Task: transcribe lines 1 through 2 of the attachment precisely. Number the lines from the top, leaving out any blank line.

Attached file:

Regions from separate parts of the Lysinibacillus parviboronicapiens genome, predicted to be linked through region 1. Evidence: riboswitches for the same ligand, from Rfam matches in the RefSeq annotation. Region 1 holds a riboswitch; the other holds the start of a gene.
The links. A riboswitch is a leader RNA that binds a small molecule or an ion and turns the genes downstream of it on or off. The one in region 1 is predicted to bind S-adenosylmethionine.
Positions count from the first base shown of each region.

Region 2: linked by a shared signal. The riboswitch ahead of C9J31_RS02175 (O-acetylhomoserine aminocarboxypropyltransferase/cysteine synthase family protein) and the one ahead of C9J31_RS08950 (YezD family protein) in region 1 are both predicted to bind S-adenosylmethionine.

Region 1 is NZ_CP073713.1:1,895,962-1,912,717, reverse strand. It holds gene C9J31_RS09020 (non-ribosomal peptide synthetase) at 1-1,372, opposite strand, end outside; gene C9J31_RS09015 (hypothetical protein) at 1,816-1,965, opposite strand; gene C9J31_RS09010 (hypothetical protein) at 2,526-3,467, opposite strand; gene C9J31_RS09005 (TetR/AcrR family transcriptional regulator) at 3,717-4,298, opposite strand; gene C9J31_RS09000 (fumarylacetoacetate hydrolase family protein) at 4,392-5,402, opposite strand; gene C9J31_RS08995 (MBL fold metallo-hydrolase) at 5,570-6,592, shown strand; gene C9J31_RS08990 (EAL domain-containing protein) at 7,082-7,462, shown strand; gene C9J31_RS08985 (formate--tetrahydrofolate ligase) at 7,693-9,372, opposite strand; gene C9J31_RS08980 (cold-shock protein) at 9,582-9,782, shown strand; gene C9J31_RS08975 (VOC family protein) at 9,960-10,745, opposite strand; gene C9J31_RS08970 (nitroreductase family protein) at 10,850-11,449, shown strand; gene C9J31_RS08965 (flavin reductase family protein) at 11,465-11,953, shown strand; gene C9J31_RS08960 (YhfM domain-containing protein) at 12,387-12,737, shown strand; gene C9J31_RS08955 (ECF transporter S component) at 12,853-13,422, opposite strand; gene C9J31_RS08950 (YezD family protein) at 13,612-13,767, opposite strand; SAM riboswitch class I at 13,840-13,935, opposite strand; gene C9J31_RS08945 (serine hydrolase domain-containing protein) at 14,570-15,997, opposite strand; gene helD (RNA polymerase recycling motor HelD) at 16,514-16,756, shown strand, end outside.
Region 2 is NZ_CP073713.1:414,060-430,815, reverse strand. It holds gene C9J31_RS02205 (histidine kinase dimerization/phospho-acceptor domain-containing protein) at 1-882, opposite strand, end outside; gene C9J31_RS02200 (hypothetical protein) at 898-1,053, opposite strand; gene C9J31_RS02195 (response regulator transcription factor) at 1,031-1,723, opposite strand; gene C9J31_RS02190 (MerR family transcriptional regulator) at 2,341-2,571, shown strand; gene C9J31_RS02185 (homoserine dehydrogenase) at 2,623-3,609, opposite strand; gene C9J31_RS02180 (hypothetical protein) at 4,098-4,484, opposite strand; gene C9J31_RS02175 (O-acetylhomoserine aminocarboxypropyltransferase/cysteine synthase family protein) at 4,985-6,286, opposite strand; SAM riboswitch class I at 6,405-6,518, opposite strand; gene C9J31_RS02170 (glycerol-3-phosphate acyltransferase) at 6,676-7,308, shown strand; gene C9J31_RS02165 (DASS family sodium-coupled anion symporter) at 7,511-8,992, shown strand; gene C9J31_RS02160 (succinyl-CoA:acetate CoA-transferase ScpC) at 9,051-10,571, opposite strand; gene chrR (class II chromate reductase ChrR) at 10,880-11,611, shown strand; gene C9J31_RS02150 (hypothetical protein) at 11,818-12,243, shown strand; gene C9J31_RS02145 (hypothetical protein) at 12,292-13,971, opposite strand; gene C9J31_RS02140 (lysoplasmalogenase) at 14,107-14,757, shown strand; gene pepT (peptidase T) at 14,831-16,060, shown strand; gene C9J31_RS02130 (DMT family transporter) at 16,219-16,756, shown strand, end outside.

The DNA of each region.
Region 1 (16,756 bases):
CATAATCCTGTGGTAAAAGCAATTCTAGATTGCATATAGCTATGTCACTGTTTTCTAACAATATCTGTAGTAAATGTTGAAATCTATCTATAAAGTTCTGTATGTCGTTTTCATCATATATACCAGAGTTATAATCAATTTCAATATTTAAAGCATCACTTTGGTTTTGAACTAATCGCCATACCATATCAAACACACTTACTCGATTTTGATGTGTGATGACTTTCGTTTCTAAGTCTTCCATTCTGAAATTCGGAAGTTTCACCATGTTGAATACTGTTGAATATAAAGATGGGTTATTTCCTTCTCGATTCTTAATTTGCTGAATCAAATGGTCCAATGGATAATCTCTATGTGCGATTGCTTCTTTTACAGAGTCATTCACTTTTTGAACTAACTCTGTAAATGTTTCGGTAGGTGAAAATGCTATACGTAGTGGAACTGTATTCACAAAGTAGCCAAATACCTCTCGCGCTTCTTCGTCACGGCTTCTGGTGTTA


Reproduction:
Regions from separate parts of the Lysinibacillus parviboronicapiens genome, predicted to be linked through region 1. Evidence: riboswitches for the same ligand, from Rfam matches in the RefSeq annotation. Region 1 holds a riboswitch; the other holds the start of a gene.
The links. A riboswitch is a leader RNA that binds a small molecule or an ion and turns the genes downstream of it on or off. The one in region 1 is predicted to bind S-adenosylmethionine.